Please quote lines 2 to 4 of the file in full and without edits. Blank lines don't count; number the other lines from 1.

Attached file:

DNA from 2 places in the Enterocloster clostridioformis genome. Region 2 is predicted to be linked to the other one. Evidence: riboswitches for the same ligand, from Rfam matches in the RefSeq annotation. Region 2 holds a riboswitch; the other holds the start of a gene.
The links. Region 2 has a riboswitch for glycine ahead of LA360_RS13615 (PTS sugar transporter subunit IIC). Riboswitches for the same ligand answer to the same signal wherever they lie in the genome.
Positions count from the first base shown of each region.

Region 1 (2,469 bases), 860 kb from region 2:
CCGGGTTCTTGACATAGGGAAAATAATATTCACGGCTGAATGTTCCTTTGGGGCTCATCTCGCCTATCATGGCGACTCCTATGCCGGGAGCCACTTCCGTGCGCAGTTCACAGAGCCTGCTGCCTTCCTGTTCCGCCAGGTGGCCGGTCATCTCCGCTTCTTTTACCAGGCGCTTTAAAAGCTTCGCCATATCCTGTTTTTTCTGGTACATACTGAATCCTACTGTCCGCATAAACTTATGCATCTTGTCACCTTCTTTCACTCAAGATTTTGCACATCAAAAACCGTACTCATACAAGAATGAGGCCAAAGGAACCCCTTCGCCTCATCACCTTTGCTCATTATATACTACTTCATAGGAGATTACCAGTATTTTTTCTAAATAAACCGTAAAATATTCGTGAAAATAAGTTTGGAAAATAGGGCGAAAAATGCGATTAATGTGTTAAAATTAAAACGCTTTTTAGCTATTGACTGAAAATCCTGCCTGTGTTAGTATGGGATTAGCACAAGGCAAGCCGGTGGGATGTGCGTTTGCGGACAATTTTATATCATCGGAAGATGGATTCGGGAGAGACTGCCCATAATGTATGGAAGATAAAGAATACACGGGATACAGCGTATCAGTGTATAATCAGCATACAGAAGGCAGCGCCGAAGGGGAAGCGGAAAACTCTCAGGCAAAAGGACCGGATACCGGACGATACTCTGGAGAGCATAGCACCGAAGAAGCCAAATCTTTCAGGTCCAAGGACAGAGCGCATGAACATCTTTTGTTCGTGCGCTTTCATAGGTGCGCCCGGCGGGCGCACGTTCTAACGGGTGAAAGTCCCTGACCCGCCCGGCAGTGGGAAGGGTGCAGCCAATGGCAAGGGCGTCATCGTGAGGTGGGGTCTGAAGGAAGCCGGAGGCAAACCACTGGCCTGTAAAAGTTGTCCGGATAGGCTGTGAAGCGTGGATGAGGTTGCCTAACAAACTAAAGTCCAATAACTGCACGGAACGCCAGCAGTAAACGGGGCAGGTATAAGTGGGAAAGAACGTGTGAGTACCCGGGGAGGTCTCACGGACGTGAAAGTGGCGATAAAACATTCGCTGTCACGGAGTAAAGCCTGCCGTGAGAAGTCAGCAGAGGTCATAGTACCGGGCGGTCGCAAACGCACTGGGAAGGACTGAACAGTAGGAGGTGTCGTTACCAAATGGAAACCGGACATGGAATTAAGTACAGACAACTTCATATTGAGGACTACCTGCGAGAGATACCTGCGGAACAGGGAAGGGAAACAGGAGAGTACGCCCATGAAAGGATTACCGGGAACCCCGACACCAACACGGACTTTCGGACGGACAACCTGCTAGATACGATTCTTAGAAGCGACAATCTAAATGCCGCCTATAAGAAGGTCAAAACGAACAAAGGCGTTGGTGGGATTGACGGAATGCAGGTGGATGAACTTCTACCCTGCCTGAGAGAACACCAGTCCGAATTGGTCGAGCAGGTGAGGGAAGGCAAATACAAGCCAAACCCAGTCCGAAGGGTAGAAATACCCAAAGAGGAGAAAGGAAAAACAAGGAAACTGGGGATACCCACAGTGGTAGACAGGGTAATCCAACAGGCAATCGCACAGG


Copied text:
The links. Region 2 has a riboswitch for glycine ahead of LA360_RS13615 (PTS sugar transporter subunit IIC). Riboswitches for the same ligand answer to the same signal wherever they lie in the genome.
Positions count from the first base shown of each region.

Region 1 (2,469 bases), 860 kb from region 2: